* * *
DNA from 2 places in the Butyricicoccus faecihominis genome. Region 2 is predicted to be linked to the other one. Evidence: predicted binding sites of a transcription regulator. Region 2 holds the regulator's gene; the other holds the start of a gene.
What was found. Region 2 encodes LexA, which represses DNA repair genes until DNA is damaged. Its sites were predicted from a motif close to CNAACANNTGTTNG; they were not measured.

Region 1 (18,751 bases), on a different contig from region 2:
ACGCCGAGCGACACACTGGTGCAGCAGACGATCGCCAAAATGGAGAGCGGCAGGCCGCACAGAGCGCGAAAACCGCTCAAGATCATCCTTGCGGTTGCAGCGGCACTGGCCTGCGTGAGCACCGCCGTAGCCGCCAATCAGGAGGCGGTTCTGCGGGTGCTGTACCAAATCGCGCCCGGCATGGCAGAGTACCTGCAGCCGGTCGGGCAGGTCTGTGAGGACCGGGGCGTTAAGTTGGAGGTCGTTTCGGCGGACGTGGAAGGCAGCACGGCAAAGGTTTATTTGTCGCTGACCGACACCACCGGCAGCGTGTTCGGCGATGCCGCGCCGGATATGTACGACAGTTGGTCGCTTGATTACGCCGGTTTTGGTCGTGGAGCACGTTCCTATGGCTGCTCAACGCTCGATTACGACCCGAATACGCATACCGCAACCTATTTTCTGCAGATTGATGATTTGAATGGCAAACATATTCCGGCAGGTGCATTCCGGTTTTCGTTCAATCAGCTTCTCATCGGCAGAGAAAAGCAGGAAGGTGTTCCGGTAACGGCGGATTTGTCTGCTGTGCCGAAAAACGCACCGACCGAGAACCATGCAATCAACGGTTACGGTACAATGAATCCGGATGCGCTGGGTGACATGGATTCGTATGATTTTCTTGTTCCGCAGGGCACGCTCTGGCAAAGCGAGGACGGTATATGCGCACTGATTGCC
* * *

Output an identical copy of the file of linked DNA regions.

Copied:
DNA from 2 places in the Butyricicoccus faecihominis genome. Region 2 is predicted to be linked to the other one. Evidence: predicted binding sites of a transcription regulator. Region 2 holds the regulator's gene; the other holds the start of a gene.
What was found. Region 2 encodes LexA, which represses DNA repair genes until DNA is damaged. Its sites were predicted from a motif close to CNAACANNTGTTNG; they were not measured.

Region 1 (18,751 bases), on a different contig from region 2:
ACGCCGAGCGACACACTGGTGCAGCAGACGATCGCCAAAATGGAGAGCGGCAGGCCGCACAGAGCGCGAAAACCGCTCAAGATCATCCTTGCGGTTGCAGCGGCACTGGCCTGCGTGAGCACCGCCGTAGCCGCCAATCAGGAGGCGGTTCTGCGGGTGCTGTACCAAATCGCGCCCGGCATGGCAGAGTACCTGCAGCCGGTCGGGCAGGTCTGTGAGGACCGGGGCGTTAAGTTGGAGGTCGTTTCGGCGGACGTGGAAGGCAGCACGGCAAAGGTTTATTTGTCGCTGACCGACACCACCGGCAGCGTGTTCGGCGATGCCGCGCCGGATATGTACGACAGTTGGTCGCTTGATTACGCCGGTTTTGGTCGTGGAGCACGTTCCTATGGCTGCTCAACGCTCGATTACGACCCGAATACGCATACCGCAACCTATTTTCTGCAGATTGATGATTTGAATGGCAAACATATTCCGGCAGGTGCATTCCGGTTTTCGTTCAATCAGCTTCTCATCGGCAGAGAAAAGCAGGAAGGTGTTCCGGTAACGGCGGATTTGTCTGCTGTGCCGAAAAACGCACCGACCGAGAACCATGCAATCAACGGTTACGGTACAATGAATCCGGATGCGCTGGGTGACATGGATTCGTATGATTTTCTTGTTCCGCAGGGCACGCTCTGGCAAAGCGAGGACGGTATATGCGCACTGATTGCC